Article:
5. Borken, W., Xu, Y.J., Davidson, E.A., Beese, F. 2002aSite and temporal variation of soil respiration in European beechNorway spruceand Scots pine forestsGlobal Change Biol.812051216CrossRefGoogle Scholar
  6. Borken, W., Beese, F., Brumme, R., Lamersdorf, N. 2002bLong-term reduction in nitrogen and proton inputs did not affect atmospheric methane uptake and nitrous oxide emission from a German spruce forest soilSoil Biol. Biochem.3418151819CrossRefGoogle Scholar
  7. Borken, W., Matzner, E. 2004Nitrate leaching in German forest soils: an analysis of long-term monitoring sitesJ. Plant Nutr. Soil Sci.167277283CrossRefGoogle Scholar
  8. Borken, W., Xu, Y.J., Beese, F. 2004Ammoniumnitrate and dissolved organic nitrogen in seepage water as affected by compost amendment to European beechNorway spruceand Scots pine forestsPlant Soil258121134CrossRefGoogle Scholar
  9. Bowden, R.D., Melillo, J.M., Steudler, P.A., Aber, J.D. 1991Effects of nitrogen fertilization on annual nitrous oxide fluxes from temperate forest soils in the northeastern United StatesJ. Geophys. Res.9693219328Google Scholar
  10. Brumme, R., Beese, F. 1992Effects of liming and nitrogen fertilization on emissions of CO2N2O from a temperate forestJ. Geophys. Res.97851858Google Scholar
  11. Brumme, R., Borken, W., Finke, S. 1999Hierarchical control on nitrous oxide emission in forest ecosystemsGlobal Biogeochem. Cycles1311371148CrossRefGoogle Scholar
  12. Butterbach-Bahl, K., Gasche, R., Willibald, G., Papen, H. 2002aExchange of N-gases at the Höglwald forest – a summaryPlant Soil240117123CrossRefGoogle Scholar
  13. Butterbach-Bahl, K., Breuer, L., Gasche, R., Willibald, G., Papen, H. 2002bExchange of trace gases between soils and the atmosphere in Scots pine forest ecosystems of the northeastern German lowlands 1. Fluxes of N2O, NO/NO2 and CH4 at forest sites with different N-depositionFor. Ecol. Manage.167123134CrossRefGoogle Scholar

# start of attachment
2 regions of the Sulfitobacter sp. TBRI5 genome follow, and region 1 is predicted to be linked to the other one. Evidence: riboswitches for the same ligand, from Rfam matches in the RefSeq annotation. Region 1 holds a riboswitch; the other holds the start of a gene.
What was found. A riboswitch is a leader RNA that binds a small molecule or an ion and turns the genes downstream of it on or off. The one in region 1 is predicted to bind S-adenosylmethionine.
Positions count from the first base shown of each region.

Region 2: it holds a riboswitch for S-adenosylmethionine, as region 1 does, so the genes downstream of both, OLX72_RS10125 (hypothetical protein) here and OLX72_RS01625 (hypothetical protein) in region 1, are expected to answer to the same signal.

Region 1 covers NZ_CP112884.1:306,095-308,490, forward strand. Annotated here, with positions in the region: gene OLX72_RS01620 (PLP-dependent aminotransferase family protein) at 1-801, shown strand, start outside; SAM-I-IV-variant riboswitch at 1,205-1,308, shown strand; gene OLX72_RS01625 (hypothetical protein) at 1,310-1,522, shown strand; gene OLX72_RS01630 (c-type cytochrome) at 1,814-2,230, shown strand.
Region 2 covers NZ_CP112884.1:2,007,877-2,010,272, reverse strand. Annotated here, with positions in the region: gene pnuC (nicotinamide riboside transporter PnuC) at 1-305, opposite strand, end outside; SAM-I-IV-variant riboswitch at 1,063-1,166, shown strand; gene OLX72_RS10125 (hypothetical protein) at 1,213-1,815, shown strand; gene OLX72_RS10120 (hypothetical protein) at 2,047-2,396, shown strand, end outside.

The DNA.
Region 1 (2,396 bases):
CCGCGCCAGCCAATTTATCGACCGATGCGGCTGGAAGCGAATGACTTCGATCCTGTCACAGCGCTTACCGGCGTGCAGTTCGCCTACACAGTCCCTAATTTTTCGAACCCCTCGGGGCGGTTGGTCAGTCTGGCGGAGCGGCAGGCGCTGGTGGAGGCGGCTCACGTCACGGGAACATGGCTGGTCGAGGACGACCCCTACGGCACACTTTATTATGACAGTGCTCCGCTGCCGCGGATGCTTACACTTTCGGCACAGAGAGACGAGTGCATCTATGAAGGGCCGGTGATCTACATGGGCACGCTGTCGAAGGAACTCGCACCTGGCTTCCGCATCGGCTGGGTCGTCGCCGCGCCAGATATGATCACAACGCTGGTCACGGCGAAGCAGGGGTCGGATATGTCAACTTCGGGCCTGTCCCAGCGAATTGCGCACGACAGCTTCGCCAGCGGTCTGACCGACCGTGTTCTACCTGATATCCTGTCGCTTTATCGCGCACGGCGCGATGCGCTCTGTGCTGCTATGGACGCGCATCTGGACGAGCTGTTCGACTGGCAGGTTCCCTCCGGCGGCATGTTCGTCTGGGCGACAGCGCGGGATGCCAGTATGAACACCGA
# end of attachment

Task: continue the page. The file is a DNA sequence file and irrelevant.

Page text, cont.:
14. Davidson, E.A. 1992Sources of nitric oxide and nitrous oxide following wetting of dry soilSoil Sci. Soc. Am. J.5695102Google Scholar
  15. Davidson, E.A., Keller, M., Erickson, H.E., Verchot, L.V., Veldkamp, E. 2000Testing a conceptual model of soil emissions of nitrous and nitric oxidesBioscience50667680Google Scholar
  16. FAO1998World reference base for soil resourcesFAO, World Soil Resources Report No. 84Rome, ItalyGoogle Scholar
  17. Firestone, M.K., Davidson, E.A. 1989Microbiological basis of NO and N2O production and consumption in soilAndreae, M.O.Schimel, D.S. eds. Exchange of Trace Gases between Terrestrial Ecosystems and the AtmosphereJohn Wiley and SonsNew York721Google Scholar
  18. Granli T. and Bøckman O.C. 1994. Nitrous oxide from agriculture. Norw. J. Agr. Sci. 12.Google Scholar
  19. IPCC2001Climate Change 2001: The Scientific Basis. The Intergovernmental Panel on Climate ChangeCambridge University PressCambridgeGoogle Scholar